Index of State Economic Momentum and the Importance of Federal Fiscal Relief

Federal Funds Information for States (FFIS) provides research and analysis of the impact on states of federal budget actions.  FFIS’ services play an important role in allowing Pennsylvania’s policymakers to navigate the increasingly complex interaction between federal and state government fiscal policies, especially those related to the response to the COVID-19 pandemic.  In its recent issue of State Policy Reports (Volume 39, Issue 6, March 2021), FFIS analyzes the Index of State Economic Momentum, which ranks states based on their most recent performance in three key measures of economic vitality: personal income growth, employment growth and population growth.

Measures of the three components are averaged, and the national average is set at zero.  Each state’s score is then expressed as a percentage above or below the national average.  The chart shows the results based on the most recent data.  In this first update of 2021, Pennsylvania is below the national average by just over one-half of one percent, which places the Commonwealth at number 34 among all states and the District of Columbia, with one (1) being the highest performing state.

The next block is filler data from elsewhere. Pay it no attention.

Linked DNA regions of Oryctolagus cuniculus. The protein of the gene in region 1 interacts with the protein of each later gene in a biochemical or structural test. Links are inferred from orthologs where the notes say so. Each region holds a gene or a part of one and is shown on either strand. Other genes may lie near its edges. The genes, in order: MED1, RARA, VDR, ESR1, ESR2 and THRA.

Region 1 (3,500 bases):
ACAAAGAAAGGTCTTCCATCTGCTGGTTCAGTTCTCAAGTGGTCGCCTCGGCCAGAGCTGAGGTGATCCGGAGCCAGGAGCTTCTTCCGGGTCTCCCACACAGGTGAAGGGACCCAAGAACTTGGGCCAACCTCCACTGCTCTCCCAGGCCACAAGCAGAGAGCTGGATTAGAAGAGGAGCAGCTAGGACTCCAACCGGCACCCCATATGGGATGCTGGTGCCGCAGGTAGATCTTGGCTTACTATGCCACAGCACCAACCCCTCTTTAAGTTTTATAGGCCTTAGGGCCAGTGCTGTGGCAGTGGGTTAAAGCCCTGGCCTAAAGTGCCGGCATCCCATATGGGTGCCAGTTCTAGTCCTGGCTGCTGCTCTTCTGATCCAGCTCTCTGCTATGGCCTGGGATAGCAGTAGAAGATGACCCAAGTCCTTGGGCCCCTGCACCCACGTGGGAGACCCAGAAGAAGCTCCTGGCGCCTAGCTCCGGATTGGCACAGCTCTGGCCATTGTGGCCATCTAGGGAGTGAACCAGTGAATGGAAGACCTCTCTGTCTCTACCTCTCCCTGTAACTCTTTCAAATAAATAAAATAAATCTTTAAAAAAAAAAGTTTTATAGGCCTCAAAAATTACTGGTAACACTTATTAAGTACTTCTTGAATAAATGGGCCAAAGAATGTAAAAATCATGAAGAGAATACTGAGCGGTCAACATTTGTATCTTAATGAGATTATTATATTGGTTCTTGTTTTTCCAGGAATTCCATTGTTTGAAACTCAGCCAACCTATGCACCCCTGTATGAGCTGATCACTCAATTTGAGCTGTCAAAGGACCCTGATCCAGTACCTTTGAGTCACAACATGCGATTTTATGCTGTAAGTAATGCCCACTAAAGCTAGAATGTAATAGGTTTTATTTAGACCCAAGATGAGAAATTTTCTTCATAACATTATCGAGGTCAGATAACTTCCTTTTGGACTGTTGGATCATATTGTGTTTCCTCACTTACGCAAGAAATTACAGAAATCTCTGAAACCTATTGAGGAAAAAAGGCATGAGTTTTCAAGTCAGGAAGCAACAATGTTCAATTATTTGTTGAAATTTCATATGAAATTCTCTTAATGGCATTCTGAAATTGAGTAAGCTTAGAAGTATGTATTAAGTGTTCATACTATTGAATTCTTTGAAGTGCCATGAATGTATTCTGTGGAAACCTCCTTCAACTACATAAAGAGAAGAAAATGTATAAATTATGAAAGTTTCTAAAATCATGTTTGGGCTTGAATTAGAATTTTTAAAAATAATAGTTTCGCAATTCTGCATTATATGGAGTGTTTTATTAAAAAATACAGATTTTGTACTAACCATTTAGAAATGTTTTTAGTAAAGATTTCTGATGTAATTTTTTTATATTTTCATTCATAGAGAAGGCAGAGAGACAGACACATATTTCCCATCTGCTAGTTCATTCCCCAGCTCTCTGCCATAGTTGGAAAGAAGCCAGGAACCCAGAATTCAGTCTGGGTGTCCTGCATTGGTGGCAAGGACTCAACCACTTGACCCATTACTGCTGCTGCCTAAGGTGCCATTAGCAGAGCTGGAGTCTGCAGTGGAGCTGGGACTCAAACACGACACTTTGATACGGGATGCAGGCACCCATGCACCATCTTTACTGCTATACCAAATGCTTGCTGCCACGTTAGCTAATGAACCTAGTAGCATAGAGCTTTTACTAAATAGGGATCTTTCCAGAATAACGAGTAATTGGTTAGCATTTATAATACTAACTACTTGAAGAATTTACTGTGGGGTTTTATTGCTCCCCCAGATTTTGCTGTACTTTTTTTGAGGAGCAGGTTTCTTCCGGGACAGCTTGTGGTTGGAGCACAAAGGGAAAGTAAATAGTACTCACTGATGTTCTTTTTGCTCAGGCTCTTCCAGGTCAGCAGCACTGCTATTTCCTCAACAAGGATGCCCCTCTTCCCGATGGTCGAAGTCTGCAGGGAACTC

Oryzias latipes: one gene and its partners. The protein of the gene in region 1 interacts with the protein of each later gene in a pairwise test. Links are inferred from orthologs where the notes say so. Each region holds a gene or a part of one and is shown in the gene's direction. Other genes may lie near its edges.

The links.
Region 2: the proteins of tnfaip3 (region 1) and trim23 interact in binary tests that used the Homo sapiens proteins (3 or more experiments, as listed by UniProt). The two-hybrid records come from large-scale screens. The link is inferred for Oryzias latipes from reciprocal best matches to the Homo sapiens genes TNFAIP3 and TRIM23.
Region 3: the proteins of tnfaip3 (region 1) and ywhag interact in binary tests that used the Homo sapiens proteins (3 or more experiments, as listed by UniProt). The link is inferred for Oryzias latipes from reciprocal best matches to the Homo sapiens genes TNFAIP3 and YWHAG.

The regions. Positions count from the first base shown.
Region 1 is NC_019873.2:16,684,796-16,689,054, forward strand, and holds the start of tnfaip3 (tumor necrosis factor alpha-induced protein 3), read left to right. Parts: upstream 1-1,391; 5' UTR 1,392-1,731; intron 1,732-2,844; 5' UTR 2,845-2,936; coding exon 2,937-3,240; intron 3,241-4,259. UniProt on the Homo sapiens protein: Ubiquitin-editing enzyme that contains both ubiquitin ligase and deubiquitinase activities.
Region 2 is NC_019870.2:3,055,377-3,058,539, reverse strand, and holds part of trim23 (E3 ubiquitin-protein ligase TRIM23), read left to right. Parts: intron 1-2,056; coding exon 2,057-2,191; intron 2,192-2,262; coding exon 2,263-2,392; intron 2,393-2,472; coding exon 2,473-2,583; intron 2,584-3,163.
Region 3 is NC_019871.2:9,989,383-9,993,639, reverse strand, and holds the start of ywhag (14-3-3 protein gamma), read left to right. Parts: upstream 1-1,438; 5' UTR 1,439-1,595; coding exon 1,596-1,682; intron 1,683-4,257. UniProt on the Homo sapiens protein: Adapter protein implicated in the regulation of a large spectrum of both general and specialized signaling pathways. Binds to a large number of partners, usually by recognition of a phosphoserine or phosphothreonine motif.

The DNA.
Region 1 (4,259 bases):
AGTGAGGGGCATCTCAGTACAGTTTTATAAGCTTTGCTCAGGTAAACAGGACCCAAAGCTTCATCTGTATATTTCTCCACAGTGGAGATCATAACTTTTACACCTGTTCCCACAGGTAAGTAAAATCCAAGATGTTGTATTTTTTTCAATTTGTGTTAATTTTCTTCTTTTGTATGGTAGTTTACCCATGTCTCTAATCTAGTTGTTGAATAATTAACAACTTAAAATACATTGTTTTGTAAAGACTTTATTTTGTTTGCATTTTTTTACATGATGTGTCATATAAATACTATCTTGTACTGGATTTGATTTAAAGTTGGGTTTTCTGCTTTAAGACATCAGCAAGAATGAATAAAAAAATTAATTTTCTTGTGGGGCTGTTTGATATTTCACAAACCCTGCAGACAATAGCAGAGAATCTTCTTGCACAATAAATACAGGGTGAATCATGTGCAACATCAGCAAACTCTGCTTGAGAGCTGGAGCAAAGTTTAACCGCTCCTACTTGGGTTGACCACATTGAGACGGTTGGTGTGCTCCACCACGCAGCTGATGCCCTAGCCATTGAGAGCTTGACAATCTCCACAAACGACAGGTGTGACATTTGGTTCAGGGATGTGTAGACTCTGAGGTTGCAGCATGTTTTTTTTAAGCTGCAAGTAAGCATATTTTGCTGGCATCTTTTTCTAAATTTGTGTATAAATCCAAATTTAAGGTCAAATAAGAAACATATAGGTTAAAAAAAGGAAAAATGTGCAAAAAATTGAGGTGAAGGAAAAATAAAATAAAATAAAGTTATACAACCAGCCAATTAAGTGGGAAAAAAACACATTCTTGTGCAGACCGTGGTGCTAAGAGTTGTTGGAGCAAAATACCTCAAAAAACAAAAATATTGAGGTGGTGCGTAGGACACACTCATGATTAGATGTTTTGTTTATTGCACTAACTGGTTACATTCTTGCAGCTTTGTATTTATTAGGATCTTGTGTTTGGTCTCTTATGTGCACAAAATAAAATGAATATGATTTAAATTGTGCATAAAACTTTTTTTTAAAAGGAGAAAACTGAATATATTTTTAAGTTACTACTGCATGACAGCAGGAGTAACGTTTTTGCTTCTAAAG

As FFIS points out, this most recent index analysis incorporates quarterly personal income figures that reflect a relative absence of the types of federal fiscal stimulus assistance that bolstered personal income and propped up economic performance in earlier quarters.   There were no federal relief bills enacted between late April and late December 2020, so direct payments to individuals and bonus unemployment assistance are not as much of a factor in the personal income growth component of the index, in which Pennsylvania ranks 35th.  In the employment growth component of the index, Pennsylvania also ranks 35th, and the Commonwealth ranks even lower at 41st among all states and D.C. in the change in state population component of the index – further evidence of the Commonwealth’s demographic challenges.

Recently, the Independent Fiscal Office (IFO) published its estimate of actual federal fiscal relief to Pennsylvania in 2020, and the amounts are significant.  Despite the overarching negative impact of the pandemic, Pennsylvania personal income is actually higher than it would have been without the pandemic because of stimulus payments.